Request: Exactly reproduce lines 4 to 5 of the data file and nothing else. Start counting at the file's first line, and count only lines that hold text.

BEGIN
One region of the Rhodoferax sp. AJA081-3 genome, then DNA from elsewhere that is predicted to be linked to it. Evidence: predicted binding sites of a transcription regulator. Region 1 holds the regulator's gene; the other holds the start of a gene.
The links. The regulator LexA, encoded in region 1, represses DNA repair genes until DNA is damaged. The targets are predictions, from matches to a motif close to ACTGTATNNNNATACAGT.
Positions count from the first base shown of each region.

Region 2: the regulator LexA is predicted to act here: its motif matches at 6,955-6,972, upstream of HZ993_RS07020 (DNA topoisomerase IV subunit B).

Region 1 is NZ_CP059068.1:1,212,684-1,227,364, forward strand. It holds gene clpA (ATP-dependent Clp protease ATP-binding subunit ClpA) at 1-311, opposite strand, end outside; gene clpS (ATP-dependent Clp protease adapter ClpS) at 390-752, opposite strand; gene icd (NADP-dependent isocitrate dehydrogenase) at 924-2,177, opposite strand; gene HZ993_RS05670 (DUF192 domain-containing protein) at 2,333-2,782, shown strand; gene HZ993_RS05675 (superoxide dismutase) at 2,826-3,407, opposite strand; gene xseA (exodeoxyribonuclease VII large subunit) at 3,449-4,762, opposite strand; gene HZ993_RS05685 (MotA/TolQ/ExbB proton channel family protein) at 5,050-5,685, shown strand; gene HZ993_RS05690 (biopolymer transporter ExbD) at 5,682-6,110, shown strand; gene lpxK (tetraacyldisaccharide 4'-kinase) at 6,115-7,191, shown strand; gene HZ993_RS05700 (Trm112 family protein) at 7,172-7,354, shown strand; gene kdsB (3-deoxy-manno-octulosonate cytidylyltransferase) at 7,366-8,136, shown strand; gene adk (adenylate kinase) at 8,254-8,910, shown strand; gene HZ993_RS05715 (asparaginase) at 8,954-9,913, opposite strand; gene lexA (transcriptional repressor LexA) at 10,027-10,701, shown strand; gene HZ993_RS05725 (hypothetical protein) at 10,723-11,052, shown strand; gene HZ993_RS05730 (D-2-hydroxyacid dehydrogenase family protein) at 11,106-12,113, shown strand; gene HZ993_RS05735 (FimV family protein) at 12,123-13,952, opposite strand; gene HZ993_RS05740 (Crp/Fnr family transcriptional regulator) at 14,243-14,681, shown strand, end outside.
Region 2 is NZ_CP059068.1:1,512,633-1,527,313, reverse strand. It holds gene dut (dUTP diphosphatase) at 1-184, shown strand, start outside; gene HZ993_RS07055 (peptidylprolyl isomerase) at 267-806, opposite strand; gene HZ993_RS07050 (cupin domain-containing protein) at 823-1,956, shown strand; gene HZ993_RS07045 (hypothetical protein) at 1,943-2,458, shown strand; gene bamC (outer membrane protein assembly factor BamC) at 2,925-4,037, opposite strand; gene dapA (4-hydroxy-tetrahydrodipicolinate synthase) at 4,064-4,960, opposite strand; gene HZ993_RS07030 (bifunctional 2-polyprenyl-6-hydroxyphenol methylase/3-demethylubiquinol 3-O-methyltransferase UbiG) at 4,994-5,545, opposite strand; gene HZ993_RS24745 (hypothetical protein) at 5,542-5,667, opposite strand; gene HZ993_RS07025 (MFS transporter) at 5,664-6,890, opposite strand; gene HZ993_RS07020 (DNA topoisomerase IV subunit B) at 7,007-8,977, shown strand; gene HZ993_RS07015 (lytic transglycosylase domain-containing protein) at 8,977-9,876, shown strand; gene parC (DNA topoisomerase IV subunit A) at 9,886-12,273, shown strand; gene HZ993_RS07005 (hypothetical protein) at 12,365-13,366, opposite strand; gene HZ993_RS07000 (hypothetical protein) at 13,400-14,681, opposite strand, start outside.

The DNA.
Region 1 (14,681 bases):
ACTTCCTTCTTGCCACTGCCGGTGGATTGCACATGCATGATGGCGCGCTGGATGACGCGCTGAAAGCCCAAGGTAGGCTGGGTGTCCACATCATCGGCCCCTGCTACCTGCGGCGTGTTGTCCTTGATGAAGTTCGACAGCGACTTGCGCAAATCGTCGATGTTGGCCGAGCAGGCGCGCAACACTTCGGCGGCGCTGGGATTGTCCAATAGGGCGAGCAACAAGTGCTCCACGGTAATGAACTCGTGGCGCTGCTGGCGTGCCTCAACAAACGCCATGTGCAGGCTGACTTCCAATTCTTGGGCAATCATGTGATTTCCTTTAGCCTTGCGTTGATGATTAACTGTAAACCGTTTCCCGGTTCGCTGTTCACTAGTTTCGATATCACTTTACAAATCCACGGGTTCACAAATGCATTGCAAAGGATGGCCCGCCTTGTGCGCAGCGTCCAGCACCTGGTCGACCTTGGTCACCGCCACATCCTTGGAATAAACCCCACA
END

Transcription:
Region 2: the regulator LexA is predicted to act here: its motif matches at 6,955-6,972, upstream of HZ993_RS07020 (DNA topoisomerase IV subunit B).

Region 1 is NZ_CP059068.1:1,212,684-1,227,364, forward strand. It holds gene clpA (ATP-dependent Clp protease ATP-binding subunit ClpA) at 1-311, opposite strand, end outside; gene clpS (ATP-dependent Clp protease adapter ClpS) at 390-752, opposite strand; gene icd (NADP-dependent isocitrate dehydrogenase) at 924-2,177, opposite strand; gene HZ993_RS05670 (DUF192 domain-containing protein) at 2,333-2,782, shown strand; gene HZ993_RS05675 (superoxide dismutase) at 2,826-3,407, opposite strand; gene xseA (exodeoxyribonuclease VII large subunit) at 3,449-4,762, opposite strand; gene HZ993_RS05685 (MotA/TolQ/ExbB proton channel family protein) at 5,050-5,685, shown strand; gene HZ993_RS05690 (biopolymer transporter ExbD) at 5,682-6,110, shown strand; gene lpxK (tetraacyldisaccharide 4'-kinase) at 6,115-7,191, shown strand; gene HZ993_RS05700 (Trm112 family protein) at 7,172-7,354, shown strand; gene kdsB (3-deoxy-manno-octulosonate cytidylyltransferase) at 7,366-8,136, shown strand; gene adk (adenylate kinase) at 8,254-8,910, shown strand; gene HZ993_RS05715 (asparaginase) at 8,954-9,913, opposite strand; gene lexA (transcriptional repressor LexA) at 10,027-10,701, shown strand; gene HZ993_RS05725 (hypothetical protein) at 10,723-11,052, shown strand; gene HZ993_RS05730 (D-2-hydroxyacid dehydrogenase family protein) at 11,106-12,113, shown strand; gene HZ993_RS05735 (FimV family protein) at 12,123-13,952, opposite strand; gene HZ993_RS05740 (Crp/Fnr family transcriptional regulator) at 14,243-14,681, shown strand, end outside.